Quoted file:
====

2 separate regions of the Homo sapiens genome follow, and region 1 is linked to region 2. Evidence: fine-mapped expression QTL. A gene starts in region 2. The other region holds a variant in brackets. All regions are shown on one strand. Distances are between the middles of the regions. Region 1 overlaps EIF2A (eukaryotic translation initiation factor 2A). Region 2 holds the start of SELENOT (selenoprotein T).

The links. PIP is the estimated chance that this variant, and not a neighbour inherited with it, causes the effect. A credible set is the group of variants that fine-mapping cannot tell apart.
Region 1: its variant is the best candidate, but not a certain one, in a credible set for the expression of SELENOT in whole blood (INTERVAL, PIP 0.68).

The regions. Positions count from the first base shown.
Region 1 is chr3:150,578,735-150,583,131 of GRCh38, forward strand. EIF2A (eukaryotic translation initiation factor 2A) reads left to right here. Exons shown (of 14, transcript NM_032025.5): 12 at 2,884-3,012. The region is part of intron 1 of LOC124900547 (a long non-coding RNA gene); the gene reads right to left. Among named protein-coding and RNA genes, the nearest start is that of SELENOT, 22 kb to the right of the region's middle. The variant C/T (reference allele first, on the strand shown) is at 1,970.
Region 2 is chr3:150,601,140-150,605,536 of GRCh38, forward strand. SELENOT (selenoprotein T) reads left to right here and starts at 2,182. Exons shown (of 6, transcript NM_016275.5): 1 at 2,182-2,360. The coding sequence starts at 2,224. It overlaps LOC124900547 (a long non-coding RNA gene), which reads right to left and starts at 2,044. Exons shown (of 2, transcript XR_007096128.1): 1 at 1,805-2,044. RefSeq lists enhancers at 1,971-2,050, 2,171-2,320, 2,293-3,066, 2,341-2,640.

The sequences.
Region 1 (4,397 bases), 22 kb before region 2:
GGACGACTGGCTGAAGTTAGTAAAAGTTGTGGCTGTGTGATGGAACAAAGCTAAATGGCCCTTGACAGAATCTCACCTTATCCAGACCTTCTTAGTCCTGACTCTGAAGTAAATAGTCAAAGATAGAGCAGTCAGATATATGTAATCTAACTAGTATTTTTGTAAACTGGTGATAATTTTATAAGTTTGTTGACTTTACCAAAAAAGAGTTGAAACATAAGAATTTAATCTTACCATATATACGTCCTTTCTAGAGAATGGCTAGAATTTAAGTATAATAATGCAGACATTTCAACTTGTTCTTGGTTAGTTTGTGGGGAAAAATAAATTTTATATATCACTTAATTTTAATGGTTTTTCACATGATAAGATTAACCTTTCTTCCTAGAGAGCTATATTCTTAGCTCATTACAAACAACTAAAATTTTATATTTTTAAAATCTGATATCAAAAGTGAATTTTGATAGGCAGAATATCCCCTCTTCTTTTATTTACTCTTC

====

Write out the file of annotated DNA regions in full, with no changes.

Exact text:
2 separate regions of the Homo sapiens genome follow, and region 1 is linked to region 2. Evidence: fine-mapped expression QTL. A gene starts in region 2. The other region holds a variant in brackets. All regions are shown on one strand. Distances are between the middles of the regions. Region 1 overlaps EIF2A (eukaryotic translation initiation factor 2A). Region 2 holds the start of SELENOT (selenoprotein T).

The links. PIP is the estimated chance that this variant, and not a neighbour inherited with it, causes the effect. A credible set is the group of variants that fine-mapping cannot tell apart.
Region 1: its variant is the best candidate, but not a certain one, in a credible set for the expression of SELENOT in whole blood (INTERVAL, PIP 0.68).

The regions. Positions count from the first base shown.
Region 1 is chr3:150,578,735-150,583,131 of GRCh38, forward strand. EIF2A (eukaryotic translation initiation factor 2A) reads left to right here. Exons shown (of 14, transcript NM_032025.5): 12 at 2,884-3,012. The region is part of intron 1 of LOC124900547 (a long non-coding RNA gene); the gene reads right to left. Among named protein-coding and RNA genes, the nearest start is that of SELENOT, 22 kb to the right of the region's middle. The variant C/T (reference allele first, on the strand shown) is at 1,970.
Region 2 is chr3:150,601,140-150,605,536 of GRCh38, forward strand. SELENOT (selenoprotein T) reads left to right here and starts at 2,182. Exons shown (of 6, transcript NM_016275.5): 1 at 2,182-2,360. The coding sequence starts at 2,224. It overlaps LOC124900547 (a long non-coding RNA gene), which reads right to left and starts at 2,044. Exons shown (of 2, transcript XR_007096128.1): 1 at 1,805-2,044. RefSeq lists enhancers at 1,971-2,050, 2,171-2,320, 2,293-3,066, 2,341-2,640.

The sequences.
Region 1 (4,397 bases), 22 kb before region 2:
GGACGACTGGCTGAAGTTAGTAAAAGTTGTGGCTGTGTGATGGAACAAAGCTAAATGGCCCTTGACAGAATCTCACCTTATCCAGACCTTCTTAGTCCTGACTCTGAAGTAAATAGTCAAAGATAGAGCAGTCAGATATATGTAATCTAACTAGTATTTTTGTAAACTGGTGATAATTTTATAAGTTTGTTGACTTTACCAAAAAAGAGTTGAAACATAAGAATTTAATCTTACCATATATACGTCCTTTCTAGAGAATGGCTAGAATTTAAGTATAATAATGCAGACATTTCAACTTGTTCTTGGTTAGTTTGTGGGGAAAAATAAATTTTATATATCACTTAATTTTAATGGTTTTTCACATGATAAGATTAACCTTTCTTCCTAGAGAGCTATATTCTTAGCTCATTACAAACAACTAAAATTTTATATTTTTAAAATCTGATATCAAAAGTGAATTTTGATAGGCAGAATATCCCCTCTTCTTTTATTTACTCTTC